In retrospect it's clear that we -- patients and their kids, parents, lovers, nurses, doctors, physical therapists and social workers, all of us in cancerland -- wanted Armstrong to win. We cheered for the young man who gave us a best-case
scenario of what life might be after cancer. He delivered hope, not with words so much, as oncologists do, but more powerfully, by physical action. His
influence was pervasive, and that's why it matters so much that he misled millions about his strength after receiving medications like vinblastine, etoposide, ifosfamide and cisplatin. Those are harsh drugs, and he came through seemingly unscathed, in
phenomenally good shape.
Armstrong greets a cancer patient in 2009. [Brandon Malone/Reuters]
And that's where the medical ethics lies: Armstrong's tale made us feel good and, perhaps, a tad more comfortable prescribing and accepting
caustic treatments. Sure, we knew he was as an outlier from the get-go. Few cancer patients step into a clinic having won international sporting events.
But his story, deliberately and consciously, overtly or subtly, modified patients' expectations. He pulled our collective perception of what people with
illness can do up a notch. Some pushed hard who were older, feebler, or plainly less strong than he. In 2012, people expect doctors to tell it like it is. The same goes for peer patients.
Coming to grips with the evidence about Armstrong's case is painful for more than a few. Reading details of his risky,
multi-year use of erythropoietin, testosterone, steroids, other drugs and transfusions before racing is enough to make any cancer or blood specialist
wince. Many patients and advocates still support him, as I do in part, but there's a chord of denial running through. He was a hero, an iconic survivor,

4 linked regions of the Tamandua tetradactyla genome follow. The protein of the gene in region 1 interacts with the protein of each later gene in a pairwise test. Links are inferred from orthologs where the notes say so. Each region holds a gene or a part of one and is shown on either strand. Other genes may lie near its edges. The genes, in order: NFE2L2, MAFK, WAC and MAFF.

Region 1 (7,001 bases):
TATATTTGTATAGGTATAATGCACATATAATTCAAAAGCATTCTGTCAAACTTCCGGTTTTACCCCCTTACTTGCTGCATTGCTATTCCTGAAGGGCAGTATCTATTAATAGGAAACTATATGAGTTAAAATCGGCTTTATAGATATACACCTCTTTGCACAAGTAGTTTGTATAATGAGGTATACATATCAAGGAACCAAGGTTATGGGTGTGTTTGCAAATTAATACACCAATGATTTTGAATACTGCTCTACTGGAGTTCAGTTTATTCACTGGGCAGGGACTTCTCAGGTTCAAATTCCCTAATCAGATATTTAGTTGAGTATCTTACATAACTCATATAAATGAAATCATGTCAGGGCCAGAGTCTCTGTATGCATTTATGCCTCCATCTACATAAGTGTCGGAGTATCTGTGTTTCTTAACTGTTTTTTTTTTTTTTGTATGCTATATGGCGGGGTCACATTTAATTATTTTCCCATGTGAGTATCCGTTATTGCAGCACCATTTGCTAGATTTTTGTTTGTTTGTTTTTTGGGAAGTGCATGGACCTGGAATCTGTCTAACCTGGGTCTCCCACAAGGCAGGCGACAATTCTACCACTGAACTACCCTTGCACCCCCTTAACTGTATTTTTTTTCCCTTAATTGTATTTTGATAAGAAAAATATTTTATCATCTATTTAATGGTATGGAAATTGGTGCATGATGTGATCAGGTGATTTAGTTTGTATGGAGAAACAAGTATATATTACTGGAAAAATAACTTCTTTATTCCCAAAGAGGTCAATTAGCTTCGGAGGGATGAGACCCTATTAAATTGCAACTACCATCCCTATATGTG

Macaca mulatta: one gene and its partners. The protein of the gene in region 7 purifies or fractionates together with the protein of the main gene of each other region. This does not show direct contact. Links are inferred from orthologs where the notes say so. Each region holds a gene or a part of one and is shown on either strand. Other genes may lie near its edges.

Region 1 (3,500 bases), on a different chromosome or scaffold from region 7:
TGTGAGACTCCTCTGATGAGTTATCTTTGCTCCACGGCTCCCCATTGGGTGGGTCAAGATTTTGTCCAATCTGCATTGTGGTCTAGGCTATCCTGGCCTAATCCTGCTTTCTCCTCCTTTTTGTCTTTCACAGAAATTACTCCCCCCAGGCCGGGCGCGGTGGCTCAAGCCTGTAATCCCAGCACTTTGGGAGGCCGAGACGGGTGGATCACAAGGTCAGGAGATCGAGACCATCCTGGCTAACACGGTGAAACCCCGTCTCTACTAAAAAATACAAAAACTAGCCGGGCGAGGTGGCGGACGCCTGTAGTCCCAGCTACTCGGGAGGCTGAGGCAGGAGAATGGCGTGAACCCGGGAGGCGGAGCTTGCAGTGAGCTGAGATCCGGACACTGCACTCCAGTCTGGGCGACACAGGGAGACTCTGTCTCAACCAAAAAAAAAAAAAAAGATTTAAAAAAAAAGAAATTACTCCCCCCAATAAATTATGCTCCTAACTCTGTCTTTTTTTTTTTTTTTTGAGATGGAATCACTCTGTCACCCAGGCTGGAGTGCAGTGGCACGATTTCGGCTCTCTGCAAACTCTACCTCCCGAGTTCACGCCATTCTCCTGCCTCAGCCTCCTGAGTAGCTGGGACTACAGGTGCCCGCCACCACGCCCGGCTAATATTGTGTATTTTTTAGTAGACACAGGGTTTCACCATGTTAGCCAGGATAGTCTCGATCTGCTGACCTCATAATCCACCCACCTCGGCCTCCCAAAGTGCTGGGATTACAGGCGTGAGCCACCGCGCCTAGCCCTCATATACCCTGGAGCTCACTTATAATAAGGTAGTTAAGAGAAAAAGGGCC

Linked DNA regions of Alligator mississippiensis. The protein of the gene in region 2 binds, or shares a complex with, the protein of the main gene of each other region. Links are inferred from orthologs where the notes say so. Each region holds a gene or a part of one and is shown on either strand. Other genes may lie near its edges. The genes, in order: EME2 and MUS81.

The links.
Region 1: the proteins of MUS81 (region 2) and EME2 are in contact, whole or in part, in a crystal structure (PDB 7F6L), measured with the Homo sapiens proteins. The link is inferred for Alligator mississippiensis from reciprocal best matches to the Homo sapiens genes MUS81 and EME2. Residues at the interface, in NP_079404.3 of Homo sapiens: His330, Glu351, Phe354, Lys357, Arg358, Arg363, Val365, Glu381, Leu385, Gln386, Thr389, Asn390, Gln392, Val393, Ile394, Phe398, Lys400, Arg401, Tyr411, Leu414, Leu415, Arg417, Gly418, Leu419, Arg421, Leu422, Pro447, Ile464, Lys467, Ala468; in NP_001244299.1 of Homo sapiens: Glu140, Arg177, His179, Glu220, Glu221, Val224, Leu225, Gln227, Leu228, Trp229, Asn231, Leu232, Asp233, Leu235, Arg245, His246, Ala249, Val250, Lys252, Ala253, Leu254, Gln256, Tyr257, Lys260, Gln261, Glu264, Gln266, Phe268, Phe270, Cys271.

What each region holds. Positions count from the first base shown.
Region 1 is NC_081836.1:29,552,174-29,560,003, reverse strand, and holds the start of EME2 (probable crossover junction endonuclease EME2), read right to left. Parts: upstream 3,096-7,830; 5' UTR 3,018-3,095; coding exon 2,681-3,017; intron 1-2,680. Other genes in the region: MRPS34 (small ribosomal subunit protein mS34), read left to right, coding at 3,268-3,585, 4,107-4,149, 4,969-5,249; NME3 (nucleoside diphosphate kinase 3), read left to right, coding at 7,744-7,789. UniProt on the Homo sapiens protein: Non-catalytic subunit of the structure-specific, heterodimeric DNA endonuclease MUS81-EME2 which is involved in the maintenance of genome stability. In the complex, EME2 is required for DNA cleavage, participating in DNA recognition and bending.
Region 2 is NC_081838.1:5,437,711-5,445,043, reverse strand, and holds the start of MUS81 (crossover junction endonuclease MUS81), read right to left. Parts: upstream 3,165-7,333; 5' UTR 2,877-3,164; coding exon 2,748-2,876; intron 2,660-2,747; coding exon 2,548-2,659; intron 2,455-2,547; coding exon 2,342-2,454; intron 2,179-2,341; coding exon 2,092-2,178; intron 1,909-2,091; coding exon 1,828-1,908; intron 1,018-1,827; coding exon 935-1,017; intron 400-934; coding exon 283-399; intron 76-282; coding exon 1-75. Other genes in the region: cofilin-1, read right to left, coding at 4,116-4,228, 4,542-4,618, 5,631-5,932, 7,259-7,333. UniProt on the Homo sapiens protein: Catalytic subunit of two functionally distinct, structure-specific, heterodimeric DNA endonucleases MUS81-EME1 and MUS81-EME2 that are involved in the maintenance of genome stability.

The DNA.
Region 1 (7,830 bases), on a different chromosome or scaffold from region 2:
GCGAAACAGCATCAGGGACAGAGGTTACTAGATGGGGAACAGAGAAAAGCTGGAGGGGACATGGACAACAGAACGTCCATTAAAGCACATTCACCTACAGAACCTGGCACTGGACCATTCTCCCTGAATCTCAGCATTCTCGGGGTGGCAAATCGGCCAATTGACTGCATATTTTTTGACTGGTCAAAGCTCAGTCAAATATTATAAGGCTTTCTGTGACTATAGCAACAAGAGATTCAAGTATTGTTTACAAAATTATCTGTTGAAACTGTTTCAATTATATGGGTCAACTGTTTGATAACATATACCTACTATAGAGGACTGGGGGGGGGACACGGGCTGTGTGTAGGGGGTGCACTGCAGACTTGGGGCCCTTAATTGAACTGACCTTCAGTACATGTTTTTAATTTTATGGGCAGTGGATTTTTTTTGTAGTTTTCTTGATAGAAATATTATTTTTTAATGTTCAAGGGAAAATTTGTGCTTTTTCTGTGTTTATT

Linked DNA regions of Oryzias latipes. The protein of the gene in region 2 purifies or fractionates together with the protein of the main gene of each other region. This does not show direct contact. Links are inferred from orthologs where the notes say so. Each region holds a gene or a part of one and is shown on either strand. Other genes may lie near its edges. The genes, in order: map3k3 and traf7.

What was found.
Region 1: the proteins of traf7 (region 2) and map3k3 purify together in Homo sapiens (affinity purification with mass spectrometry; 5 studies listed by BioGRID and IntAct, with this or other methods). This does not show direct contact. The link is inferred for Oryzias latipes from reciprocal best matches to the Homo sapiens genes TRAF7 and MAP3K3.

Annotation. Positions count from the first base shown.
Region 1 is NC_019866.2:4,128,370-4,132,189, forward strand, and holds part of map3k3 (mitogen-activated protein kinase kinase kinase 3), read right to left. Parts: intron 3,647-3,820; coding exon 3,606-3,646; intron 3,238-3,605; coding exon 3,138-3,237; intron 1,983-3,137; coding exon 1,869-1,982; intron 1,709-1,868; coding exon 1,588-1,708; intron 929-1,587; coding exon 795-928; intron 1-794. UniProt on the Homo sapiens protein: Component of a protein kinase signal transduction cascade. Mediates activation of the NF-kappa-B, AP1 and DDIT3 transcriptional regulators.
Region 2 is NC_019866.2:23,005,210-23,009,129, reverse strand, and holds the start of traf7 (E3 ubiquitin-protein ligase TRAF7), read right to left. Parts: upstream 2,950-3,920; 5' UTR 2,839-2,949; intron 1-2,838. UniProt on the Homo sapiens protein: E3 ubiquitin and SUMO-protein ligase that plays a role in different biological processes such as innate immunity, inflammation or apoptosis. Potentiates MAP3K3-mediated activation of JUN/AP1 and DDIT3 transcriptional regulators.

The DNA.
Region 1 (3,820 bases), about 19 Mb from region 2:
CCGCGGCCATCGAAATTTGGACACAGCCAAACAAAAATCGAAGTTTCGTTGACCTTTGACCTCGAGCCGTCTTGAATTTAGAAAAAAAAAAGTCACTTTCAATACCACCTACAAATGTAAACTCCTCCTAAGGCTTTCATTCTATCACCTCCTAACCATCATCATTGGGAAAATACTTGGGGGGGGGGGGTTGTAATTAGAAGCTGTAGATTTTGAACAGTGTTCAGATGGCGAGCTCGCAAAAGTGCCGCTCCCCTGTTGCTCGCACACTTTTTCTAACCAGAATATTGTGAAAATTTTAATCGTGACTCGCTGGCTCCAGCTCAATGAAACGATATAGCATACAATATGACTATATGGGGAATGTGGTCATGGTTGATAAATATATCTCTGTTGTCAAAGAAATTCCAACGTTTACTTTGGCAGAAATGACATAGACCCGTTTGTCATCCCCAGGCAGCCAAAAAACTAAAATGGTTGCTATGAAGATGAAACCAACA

and he's let us down. This can be difficult to accept, because he helped. There's no taking that back.
In some respects, Armstrong typified the profile of a testicular cancer patient. These
are usually germ cell tumors, and affect some 8,500 men in the U.S. each year.
Armstrong was 25 years old at the time of diagnosis in September, 1996. The condition occurs most commonly in Caucasian men between the ages of 15 and 34.
His tumor had spread, extensively, to his lungs and to his brain. His prognosis was said to be slim. As he recounts in his memoir, he suffered weeks of
retching nausea, baldness, weight loss and tiredness so severe his friends outpaced him on flat ground. He experienced pain, fear, catheter complications
and worries about loss of insurance and career. But he got better. He started the Lance Armstrong Foundation and,
shortly, got his life back on track.
Today, some 13.7 million individuals are alive in the U.S. after a cancer
diagnosis. While some return, smoothly, to school or work, or resume their previous activities in good shape, many contend with long-term side effects
after treatment. Many are disabled or unemployed. Depression is common. Especially for young people who've had illness, the pressure to succeed can drive
exhaustion and, upon failure to meet unrealistically high expectations, feelings of inadequacy.
We might learn a lot, yet, from Armstrong's story. In his book, he says the Tour de France, "filled with peaks, valleys, challenges and new perspectives,"
is a metaphor for life. If that's the case -- and I believe him in that -- then he's got the chance to ride again, uphill or otherwise. He might reclaim
our respect. He has the potential to do good. I hope he'll find the route to doing just that.